I wore this set for four weeks, the longest yet, and aside from early lifting on the right forefinger and chipping on the right thumb, it lasted the whole month! I'm hoping for more applications like this in upcoming sets.

The significance of these Team Rocket nails comes from the importance of Team Rocket in my early fandom education. The first fanfiction I put into a word processor was for Team Rocket. When I first got into Pokemon, I wanted to be more like Misty. But then, there was an episode of the show called, "Ditto's Mysterious Mansion" (in English). Ditto became my favorite Pokemon partially because of that episode. Surprise, surprise, it was all about costumes and changing your appearance--sound familiar? I created an OC that was supposed to be the younger sister of the episode's Ditto-owner named "JC/Jacie," and the idea that she wasn't as good at transforming so she never got attention and ran away to join Team Rocket. Like, Jessie-James-Meowth Team Rocket. I don't remember the rest of her origin story, but she basically became a coping mechanism wherein Jessie, James, and Meowth were her found family.

In more recent years, Team Rocket has been "claimed" by the LGBTQIA+ community as tongue-in-cheek queer representation (partially due to cross-dressing, partially due to the legacy of Meowth's original voice actress being trans, but also the general nature of their relationships). It makes sense, right? They're the found family element, the outcasts who can't win and are barely tolerated. I identified with that in my tumultuous family life. Below, I go into more detail about my first experiences with being not-straight and that was only two years before I got really into Team Rocket, so I'm fairly sure that's not a coincidence.

Anyway, watching Pokemon more recently, although Team Rocket has changed somewhat in later seasons, I still appreciate Team Rocket's message. "We're so bad," they say, helping others. "We're gonna steal your Pokemon," they say, effectively playing big-budget pranks while adopting abandoned Pokemon. "We don't care about anyone," they say, caring extensively about each other. "Wobbuffet!" says Wobbuffet. At the end of a day, it's still a kids' show with necessary antagonists, but I still imagine JC is out there, enjoying being not-straight with her found family of not-straights.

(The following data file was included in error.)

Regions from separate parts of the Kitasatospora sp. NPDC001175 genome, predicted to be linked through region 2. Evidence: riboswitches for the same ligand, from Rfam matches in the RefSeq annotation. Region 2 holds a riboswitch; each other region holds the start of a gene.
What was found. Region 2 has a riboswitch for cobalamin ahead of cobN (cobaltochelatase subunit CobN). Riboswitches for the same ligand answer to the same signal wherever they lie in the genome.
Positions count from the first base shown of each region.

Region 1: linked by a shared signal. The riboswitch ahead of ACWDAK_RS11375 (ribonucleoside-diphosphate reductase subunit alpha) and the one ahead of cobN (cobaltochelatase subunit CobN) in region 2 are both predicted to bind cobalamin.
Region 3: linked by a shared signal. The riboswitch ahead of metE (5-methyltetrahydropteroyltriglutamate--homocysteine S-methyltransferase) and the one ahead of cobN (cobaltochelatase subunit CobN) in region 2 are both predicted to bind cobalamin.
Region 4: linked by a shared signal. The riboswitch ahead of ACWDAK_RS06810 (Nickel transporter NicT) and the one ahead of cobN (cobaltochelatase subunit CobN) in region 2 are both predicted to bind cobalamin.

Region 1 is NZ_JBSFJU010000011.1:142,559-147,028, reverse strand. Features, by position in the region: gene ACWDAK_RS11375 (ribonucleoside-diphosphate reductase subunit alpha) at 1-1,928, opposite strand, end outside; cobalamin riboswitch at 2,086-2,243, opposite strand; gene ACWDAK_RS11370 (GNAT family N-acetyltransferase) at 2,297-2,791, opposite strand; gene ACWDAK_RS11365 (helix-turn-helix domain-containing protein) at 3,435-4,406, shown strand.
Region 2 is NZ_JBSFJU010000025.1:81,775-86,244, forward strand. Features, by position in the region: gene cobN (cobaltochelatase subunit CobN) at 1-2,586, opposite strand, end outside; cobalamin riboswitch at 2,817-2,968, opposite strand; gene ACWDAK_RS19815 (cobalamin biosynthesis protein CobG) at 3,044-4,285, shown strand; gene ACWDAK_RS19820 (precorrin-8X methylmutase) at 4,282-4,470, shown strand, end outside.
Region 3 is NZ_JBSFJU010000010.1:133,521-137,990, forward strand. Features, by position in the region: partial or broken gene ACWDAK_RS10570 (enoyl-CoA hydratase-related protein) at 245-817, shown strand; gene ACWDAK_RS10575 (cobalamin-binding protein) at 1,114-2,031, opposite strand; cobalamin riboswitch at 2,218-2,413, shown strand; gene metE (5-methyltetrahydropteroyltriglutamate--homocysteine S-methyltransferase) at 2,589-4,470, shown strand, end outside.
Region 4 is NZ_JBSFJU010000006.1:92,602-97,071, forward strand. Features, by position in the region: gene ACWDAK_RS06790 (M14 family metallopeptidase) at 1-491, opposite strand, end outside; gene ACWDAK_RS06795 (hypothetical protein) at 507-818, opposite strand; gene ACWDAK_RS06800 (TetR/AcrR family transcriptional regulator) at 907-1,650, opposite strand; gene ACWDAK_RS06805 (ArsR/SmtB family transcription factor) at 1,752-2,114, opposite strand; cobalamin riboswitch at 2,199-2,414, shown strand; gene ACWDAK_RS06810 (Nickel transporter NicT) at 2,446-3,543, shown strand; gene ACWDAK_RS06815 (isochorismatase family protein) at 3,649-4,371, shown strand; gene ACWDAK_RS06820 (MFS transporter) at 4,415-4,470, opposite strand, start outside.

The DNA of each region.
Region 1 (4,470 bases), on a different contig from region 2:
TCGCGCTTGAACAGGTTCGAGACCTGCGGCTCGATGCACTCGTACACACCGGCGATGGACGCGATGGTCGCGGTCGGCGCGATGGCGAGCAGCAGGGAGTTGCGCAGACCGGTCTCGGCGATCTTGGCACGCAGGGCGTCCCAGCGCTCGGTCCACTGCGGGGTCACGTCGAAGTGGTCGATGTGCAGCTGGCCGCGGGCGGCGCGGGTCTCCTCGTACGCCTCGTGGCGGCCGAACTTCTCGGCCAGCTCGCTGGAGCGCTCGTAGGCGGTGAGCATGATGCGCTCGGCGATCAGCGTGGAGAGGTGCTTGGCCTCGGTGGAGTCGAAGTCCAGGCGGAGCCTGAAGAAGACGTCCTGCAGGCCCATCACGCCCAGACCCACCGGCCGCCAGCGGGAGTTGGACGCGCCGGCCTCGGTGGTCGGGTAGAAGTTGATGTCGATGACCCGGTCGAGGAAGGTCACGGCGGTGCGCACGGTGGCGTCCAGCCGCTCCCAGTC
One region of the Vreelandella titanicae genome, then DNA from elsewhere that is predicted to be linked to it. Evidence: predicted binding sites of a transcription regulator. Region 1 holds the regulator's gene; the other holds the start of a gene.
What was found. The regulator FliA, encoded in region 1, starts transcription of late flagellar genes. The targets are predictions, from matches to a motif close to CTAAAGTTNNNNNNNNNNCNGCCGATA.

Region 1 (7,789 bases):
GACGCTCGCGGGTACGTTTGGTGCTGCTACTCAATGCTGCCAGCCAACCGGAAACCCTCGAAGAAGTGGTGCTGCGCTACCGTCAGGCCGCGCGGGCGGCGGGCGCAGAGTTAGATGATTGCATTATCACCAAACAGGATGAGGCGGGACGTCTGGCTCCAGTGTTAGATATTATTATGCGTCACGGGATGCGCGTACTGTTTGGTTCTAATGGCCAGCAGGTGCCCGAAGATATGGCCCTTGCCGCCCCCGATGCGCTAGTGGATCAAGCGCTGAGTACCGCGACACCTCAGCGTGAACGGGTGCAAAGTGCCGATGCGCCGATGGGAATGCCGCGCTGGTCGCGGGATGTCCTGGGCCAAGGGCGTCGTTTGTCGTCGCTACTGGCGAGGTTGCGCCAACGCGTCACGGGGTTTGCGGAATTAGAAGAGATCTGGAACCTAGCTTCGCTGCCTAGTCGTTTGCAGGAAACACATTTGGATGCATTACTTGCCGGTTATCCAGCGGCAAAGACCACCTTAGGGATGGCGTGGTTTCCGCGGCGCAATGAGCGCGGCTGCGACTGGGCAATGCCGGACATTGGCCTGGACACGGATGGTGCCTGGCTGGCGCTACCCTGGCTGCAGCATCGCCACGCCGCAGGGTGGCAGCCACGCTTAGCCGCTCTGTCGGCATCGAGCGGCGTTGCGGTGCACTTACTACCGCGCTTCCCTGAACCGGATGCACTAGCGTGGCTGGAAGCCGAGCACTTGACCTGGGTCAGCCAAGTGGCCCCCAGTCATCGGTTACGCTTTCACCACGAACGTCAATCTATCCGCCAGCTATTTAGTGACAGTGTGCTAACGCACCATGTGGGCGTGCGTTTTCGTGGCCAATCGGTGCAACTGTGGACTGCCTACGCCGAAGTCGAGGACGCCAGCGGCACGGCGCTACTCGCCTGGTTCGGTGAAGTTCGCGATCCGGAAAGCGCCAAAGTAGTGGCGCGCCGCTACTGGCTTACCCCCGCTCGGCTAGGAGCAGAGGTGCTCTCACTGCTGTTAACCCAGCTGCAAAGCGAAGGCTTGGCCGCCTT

Will I ever cosplay Team Rocket? Yes. Yes I will. I've been dying to be the Jessie to my friend Stray Cat Cosplay's James, but we have yet to pick which outfits. I would also love to bring JC to life at some point, too, because cosplaying your OC is no longer "cringe." Thank goodness!


It's no secret that I'm a massive fan of Titanic; not just the movie, but the whole history surrounding it. When I was young, I read every book I could find that referenced the Titanic. When April rolls around—when I'm not worried about filing taxes late—I try to take a moment of silence for the people who lost their lives in the disaster, their families, and the survivors who carried the weight of that unprecedented tragedy for decades.

This year, I geared up for a nail set that would pay tribute to Rose DeWitt Bukater's wardrobe in the film. The first thing I knew I wanted was a bedazzled af middle finger with lines of rhinestones leading to it from the first and ring fingers, making it look like the "Heart of the Ocean" necklace. Simple enough, especially since I'd just done that massive rhinestone "R" for the Team Rocket set! That execution is the one I'm the most proud of by far for this set. As finicky as the rhinestones can be, they stayed on for nearly the entire run of the set.